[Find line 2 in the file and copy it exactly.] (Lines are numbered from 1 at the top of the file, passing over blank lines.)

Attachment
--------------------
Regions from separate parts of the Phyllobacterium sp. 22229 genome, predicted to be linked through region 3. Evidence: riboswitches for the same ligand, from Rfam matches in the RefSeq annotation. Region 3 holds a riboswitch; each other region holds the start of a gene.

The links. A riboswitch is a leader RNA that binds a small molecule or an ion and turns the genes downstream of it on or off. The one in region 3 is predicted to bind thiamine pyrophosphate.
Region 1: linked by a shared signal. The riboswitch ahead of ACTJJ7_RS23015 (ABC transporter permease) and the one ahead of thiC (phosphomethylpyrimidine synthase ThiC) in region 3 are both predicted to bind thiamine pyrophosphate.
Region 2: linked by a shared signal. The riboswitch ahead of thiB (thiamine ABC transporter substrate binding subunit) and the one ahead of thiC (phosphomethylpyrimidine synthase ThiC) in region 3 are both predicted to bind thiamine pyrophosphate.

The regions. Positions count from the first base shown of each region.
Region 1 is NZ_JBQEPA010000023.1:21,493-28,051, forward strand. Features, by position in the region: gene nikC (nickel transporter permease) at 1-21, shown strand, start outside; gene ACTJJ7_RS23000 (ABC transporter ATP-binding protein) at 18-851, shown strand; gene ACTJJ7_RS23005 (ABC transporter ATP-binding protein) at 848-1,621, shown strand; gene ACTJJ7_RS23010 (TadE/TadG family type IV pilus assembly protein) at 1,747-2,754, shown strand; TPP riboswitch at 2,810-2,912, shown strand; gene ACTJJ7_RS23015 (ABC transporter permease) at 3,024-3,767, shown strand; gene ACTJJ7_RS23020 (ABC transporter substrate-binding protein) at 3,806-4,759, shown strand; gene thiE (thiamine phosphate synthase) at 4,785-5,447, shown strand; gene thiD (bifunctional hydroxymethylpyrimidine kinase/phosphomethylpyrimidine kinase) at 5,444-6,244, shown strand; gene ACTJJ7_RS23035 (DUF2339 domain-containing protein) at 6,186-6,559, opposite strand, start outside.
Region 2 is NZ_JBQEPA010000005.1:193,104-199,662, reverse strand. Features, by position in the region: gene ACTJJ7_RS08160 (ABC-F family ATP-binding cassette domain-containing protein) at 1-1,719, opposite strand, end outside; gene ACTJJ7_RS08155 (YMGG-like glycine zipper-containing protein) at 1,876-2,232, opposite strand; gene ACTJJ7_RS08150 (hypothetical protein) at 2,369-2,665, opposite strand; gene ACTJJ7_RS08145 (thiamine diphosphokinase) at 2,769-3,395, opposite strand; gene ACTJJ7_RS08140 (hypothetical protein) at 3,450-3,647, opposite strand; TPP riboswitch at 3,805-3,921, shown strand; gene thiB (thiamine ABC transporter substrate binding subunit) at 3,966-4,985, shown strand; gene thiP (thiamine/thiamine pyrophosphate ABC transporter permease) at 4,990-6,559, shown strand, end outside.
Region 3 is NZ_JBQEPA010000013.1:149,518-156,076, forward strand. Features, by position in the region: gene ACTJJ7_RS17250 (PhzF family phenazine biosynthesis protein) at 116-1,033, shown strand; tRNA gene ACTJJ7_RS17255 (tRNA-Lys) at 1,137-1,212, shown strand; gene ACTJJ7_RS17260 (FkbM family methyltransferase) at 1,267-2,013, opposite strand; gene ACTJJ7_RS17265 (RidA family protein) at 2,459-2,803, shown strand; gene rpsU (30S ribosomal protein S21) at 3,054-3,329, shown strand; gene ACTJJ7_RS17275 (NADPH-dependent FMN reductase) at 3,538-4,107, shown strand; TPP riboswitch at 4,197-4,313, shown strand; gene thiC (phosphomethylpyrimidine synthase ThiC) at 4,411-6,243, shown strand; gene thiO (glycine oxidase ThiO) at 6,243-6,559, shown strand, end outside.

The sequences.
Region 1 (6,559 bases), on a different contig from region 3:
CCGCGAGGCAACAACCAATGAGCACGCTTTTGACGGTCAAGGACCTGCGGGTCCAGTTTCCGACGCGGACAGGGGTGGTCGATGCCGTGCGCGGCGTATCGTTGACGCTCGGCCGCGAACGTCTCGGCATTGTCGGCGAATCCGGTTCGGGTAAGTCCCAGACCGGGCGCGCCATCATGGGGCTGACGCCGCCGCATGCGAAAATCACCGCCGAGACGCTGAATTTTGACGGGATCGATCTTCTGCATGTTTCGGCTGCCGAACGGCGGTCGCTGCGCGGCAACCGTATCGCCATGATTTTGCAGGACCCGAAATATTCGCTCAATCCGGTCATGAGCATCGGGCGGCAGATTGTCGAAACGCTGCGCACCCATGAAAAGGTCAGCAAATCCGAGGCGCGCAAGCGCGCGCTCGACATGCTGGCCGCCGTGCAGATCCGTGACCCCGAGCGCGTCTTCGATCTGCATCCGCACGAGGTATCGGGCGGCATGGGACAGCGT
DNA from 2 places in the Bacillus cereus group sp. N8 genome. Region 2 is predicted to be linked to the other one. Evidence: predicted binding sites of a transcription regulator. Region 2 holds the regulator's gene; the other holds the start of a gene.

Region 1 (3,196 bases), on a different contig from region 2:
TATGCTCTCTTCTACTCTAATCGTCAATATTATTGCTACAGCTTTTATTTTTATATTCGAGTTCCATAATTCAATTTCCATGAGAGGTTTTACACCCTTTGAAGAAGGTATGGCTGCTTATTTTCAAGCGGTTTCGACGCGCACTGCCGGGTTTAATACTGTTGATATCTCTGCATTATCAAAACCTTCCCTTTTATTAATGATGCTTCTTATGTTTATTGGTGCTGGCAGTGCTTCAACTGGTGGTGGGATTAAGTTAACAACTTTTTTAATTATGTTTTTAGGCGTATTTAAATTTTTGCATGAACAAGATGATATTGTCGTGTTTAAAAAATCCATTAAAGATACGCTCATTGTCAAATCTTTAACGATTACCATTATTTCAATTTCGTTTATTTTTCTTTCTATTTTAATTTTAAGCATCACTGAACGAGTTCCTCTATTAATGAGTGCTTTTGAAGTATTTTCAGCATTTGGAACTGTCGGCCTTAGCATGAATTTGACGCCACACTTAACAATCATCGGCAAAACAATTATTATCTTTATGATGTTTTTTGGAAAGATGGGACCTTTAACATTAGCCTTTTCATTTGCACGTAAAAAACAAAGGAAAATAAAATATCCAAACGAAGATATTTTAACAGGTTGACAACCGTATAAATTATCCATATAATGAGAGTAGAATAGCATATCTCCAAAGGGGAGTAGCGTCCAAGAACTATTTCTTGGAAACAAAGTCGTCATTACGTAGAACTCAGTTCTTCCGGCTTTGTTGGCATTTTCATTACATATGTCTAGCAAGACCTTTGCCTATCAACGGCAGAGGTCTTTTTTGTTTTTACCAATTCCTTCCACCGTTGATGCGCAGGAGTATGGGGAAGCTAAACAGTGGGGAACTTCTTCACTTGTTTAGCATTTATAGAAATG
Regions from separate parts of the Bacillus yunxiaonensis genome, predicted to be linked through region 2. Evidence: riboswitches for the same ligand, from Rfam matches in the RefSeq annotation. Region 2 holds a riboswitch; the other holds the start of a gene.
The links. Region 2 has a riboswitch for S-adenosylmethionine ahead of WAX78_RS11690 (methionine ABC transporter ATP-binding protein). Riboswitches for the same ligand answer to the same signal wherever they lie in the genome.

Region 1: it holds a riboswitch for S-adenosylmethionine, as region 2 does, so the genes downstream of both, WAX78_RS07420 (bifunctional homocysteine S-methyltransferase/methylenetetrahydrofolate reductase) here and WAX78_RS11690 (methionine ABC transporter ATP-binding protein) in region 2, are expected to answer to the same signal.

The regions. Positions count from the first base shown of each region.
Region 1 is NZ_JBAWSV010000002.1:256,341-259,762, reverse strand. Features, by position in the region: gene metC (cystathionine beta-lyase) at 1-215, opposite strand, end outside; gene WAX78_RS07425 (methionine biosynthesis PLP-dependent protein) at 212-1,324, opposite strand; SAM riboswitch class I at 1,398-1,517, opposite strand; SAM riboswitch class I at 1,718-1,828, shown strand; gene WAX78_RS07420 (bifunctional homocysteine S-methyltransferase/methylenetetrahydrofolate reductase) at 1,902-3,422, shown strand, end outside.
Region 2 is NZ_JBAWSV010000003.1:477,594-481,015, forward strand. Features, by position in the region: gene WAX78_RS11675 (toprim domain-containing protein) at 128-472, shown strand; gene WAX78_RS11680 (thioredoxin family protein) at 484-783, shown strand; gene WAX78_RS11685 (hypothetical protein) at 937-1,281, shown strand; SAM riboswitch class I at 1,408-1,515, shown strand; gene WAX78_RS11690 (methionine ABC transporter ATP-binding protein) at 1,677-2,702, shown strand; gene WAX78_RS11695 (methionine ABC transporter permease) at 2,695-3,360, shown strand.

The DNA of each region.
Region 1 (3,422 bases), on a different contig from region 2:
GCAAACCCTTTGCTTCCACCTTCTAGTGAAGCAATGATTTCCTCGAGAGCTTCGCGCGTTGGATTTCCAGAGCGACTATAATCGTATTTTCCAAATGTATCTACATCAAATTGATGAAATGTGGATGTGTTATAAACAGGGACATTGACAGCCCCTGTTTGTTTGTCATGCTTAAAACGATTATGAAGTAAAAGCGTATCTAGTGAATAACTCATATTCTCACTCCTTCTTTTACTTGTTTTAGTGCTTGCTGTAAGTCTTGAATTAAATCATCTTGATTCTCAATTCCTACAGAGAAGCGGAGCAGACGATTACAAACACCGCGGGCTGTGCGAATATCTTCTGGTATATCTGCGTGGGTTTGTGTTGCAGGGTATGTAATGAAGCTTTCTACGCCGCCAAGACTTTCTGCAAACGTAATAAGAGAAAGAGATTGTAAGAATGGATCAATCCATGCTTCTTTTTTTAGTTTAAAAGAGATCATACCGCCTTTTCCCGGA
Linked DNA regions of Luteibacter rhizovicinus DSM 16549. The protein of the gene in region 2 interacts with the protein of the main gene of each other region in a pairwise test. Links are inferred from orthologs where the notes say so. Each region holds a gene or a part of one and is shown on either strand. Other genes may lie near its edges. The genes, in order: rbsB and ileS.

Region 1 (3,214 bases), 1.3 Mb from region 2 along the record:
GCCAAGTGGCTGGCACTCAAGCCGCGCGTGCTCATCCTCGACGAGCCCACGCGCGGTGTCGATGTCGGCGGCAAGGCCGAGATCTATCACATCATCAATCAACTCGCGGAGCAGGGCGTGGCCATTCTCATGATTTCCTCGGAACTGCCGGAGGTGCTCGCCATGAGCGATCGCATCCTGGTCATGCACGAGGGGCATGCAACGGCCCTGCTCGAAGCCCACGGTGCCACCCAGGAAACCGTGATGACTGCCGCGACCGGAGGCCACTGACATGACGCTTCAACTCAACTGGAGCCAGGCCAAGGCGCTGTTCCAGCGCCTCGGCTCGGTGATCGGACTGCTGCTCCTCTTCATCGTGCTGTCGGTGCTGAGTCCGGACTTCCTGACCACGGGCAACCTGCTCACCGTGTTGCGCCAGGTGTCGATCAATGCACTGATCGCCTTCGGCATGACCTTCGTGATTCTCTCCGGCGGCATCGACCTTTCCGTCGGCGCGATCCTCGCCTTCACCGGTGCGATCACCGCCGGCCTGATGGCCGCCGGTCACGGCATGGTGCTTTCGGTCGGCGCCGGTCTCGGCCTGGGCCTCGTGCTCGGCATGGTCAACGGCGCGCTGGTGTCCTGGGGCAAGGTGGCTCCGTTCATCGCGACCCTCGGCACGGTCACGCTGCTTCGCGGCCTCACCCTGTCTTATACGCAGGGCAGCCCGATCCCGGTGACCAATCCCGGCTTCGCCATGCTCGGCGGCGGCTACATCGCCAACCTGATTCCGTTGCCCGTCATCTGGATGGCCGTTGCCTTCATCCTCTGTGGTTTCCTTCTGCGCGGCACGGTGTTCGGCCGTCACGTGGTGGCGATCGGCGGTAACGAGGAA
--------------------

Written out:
The links. A riboswitch is a leader RNA that binds a small molecule or an ion and turns the genes downstream of it on or off. The one in region 3 is predicted to bind thiamine pyrophosphate.